AMUX pays a visit to the Punta de Moraira: Torre de Cap d'Or and excavation of Iberian/Roman remains
On Thursday 17th September, eight members and friends of AMUX had an exclusive guided tour of recent excavations of the Iberian settlement and the Torre de Cap d’Or on the Punta de Moraira. Our guide was archaeologist, Rubén Vidal Bertomeu, leader of the study. The excavation is part of a programme by the Teulada Town Hall to improve the site as a cultural and tourism resource. As such, they are improving the access path and creating viewing platforms along the way as well as improving access to the Cova de Cendres which is an important prehistoric site.
The excavated area is but a small portion of the whole settlement which covers about 5000m2 of the top of the cape. Its location has wonderful views over the harbour of Moraira and Penyon de Ifach to the south, as well as the steep cliffs to the north. This made it an ideal place for maritime control through the ages.
The Torre de Cap d’Or is presently covered in scaffolding and undergoing renovation. Rubén explained that this watch tower, which dominates the cape, was badly renovated in 1991, and they are now working to restore it to how it would have looked when it was built at the end of the 16th Century. Interestingly there was another tower there before, built in the mid 16th Century, but this was demolished by the very pirates it was trying to defend against. A hole excavated in the bottom of the current tower has revealed the wall of the original tower nested inside like a Russian doll.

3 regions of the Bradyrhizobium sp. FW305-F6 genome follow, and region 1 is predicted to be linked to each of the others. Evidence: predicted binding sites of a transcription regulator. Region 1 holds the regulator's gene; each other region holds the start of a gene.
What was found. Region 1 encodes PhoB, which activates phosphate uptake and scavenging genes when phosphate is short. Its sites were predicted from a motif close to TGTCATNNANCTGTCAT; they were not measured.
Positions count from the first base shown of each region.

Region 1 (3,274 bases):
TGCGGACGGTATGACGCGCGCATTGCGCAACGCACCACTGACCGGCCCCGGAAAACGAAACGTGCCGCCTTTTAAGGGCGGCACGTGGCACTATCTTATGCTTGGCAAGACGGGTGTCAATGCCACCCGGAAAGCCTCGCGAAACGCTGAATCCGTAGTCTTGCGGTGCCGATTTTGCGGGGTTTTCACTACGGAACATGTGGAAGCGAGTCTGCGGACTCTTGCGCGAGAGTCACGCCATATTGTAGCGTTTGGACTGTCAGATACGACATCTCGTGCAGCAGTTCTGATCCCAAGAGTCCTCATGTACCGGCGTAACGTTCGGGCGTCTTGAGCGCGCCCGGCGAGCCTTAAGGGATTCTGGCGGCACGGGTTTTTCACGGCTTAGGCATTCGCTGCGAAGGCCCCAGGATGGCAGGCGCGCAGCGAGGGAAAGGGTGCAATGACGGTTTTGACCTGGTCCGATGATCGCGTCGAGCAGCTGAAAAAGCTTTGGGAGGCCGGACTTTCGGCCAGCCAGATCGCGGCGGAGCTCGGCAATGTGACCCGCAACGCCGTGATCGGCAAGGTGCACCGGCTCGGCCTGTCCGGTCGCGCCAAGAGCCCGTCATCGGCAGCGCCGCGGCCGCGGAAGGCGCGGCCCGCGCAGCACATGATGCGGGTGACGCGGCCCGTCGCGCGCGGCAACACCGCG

The excavated part of Iberian site surrounding the tower may date back to 400-500 BCE but the whole area has been very much disturbed by agriculture and the building of terraces. One of the structures found was a relatively modern stone building with a chimney. However, the remains of older structures can be seen and include Roman remains from the times of the Punic wars (264-146 BCE) and Sertorian civil war (75 BCE). Rubén pointed out Roman walls constructed on the top of pre-existing Iberian ones; an area which could have been a living area in Iberian times, with evidence of an earth floor and hearth, as well
as a well preserved water cistern (aljibe) from that time. All the excavated structures will be preserved for visitors to see.
The group from AMUX were then shown more defensive walls which had come to light outside the excavation area. These overlook the Portet beach towards the south. We also saw a vaulted 16th Century water cistern. There is much more still hidden, waiting for future archaeological campaigns.